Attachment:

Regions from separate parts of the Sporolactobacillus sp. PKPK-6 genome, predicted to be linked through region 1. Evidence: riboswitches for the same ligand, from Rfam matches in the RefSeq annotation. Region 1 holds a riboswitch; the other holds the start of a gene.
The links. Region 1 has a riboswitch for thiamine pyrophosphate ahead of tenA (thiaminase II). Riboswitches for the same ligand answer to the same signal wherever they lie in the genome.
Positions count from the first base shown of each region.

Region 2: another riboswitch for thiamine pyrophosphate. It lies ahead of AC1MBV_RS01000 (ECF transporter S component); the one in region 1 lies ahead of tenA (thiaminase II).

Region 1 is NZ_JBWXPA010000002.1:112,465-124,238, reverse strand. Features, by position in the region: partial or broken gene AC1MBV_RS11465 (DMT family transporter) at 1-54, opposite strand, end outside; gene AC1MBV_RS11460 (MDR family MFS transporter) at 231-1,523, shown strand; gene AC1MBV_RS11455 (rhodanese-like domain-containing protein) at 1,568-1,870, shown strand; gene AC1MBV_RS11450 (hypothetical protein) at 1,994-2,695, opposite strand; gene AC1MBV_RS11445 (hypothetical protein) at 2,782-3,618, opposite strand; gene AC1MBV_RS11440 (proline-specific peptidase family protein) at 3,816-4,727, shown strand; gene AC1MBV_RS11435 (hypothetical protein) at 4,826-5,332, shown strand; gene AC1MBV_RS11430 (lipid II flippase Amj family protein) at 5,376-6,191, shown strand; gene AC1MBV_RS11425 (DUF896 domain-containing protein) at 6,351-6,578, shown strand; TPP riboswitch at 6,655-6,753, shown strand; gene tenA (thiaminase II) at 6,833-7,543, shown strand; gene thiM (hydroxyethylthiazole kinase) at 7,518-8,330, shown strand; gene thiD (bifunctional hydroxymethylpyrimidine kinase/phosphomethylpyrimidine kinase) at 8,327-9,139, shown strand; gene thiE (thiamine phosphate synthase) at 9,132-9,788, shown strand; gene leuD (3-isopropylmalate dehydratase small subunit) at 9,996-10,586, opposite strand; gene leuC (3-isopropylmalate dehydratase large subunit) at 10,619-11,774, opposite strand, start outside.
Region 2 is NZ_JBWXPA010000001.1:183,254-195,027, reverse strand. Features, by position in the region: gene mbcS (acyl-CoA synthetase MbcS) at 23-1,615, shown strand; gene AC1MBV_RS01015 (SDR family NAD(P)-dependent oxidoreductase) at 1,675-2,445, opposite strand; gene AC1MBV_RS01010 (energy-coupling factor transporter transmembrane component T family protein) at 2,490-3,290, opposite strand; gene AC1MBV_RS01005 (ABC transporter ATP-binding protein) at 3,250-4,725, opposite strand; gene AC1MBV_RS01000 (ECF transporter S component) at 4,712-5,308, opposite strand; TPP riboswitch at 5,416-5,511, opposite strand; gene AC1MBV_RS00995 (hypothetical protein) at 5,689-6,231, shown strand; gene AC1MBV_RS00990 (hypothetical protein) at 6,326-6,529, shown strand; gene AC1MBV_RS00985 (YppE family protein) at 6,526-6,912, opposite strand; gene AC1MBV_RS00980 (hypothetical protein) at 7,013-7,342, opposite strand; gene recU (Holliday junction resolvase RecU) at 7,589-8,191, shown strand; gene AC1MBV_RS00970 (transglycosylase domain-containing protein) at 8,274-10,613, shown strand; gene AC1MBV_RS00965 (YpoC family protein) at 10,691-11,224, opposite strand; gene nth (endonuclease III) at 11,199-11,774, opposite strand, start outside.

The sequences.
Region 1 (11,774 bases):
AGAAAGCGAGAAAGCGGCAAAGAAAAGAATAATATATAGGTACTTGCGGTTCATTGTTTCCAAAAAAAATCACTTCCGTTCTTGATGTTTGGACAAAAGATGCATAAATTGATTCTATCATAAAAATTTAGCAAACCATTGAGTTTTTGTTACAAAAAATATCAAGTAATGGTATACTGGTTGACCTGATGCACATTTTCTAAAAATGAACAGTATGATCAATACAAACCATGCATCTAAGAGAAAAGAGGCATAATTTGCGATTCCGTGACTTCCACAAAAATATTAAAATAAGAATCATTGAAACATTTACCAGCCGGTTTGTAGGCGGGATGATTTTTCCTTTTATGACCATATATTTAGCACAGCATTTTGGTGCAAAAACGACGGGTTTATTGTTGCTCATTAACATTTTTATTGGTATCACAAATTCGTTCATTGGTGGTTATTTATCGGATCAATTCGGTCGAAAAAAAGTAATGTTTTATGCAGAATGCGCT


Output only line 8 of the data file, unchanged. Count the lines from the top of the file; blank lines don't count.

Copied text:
Region 1 (11,774 bases):